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The Social Origins of Language

By Daniel Dor

Presents a new theoretical framework for the origins of human language and sets key issues in language evolution in their wider context within biological and cultural evolution


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Preposition Placement in English: A Usage-Based Approach

By Thomas Hoffmann

This is the first study that empirically investigates preposition placement across all clause types. The study compares first-language (British English) and second-language (Kenyan English) data and will therefore appeal to readers interested in world Englishes. Over 100 authentic corpus examples are discussed in the text, which will appeal to those who want to see 'real data'


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Free Access 4 You

Free access to several Brill linguistics journals, such as Journal of Jewish Languages, Language Dynamics and Change, and Brill’s Annual of Afroasiatic Languages and Linguistics.


Academic Paper


Title: Bare forms and lexical insertions in code-switching: A processing-based account
Author: Jonathan Owens
Institution: Universität Bayreuth
Linguistic Field: Syntax; Language Acquisition; Morphology; Sociolinguistics
Abstract: Bare forms (or Ø forms), uninflected lexical L2 insertions in contexts where the matrix language expects morphological marking, have been recognized as an anomaly in different approaches to code-switching. Myers-Scotton (1997, 2002) has explained their existence in terms of structural incongruity between the matrix and embedded languages, while Poplack (Budzhak-Jones and Poplack, 1997) looks to distributional symmetries or asymmetries with other anomalous phenomena such as non-standard case marking. In corpus-based studies, bare forms often emerge as clinal in nature, with full matrix language marking appearing alongside bare forms. This suggests that discrete structural constraints are not the only factors, nor necessarily always the dominant ones in play. In this paper it is proposed that on-line processing constraints governed in particular by lexical frequency effects and inherent latencies associated with inflectional attachment may lead to bare forms. The argument is based on a multilingual corpus of native Arabic speakers from the city of Maiduguri in northeastern Nigeria.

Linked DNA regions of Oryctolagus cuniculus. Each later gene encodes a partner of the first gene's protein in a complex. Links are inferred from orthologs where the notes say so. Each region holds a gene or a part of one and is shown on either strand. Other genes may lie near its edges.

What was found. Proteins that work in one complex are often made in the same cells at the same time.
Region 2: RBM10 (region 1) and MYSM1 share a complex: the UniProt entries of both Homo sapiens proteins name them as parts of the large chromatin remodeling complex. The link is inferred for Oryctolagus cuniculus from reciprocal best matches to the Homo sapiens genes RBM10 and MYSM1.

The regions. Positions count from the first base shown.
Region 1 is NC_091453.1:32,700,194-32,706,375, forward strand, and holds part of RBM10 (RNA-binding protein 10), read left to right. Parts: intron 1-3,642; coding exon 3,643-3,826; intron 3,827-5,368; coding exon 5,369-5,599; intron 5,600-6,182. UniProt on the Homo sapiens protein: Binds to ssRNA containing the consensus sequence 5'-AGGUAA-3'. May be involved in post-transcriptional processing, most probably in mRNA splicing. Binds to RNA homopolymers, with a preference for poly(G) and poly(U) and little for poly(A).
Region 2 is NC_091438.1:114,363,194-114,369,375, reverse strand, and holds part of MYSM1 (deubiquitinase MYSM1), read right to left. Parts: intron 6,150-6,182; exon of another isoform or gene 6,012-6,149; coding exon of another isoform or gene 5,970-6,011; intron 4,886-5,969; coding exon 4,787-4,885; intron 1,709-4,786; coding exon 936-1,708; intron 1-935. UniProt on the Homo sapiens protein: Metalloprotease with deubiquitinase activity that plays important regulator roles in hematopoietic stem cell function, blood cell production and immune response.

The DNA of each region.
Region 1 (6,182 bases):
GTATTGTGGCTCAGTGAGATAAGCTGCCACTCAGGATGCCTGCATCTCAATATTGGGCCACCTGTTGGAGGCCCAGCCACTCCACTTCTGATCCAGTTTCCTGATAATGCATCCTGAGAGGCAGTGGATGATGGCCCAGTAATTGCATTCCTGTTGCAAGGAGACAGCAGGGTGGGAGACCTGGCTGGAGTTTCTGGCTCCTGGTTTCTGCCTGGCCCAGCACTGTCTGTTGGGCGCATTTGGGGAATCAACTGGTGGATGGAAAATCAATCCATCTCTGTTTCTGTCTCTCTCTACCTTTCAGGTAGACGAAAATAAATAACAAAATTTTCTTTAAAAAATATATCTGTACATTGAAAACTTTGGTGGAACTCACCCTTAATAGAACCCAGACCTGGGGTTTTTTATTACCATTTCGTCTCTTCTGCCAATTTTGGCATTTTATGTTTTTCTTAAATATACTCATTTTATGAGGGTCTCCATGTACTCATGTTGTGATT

CUP at LINGUIST

This article appears in Bilingualism: Language and Cognition Vol. 8, Issue 1, which you can read on Cambridge's site or on LINGUIST .



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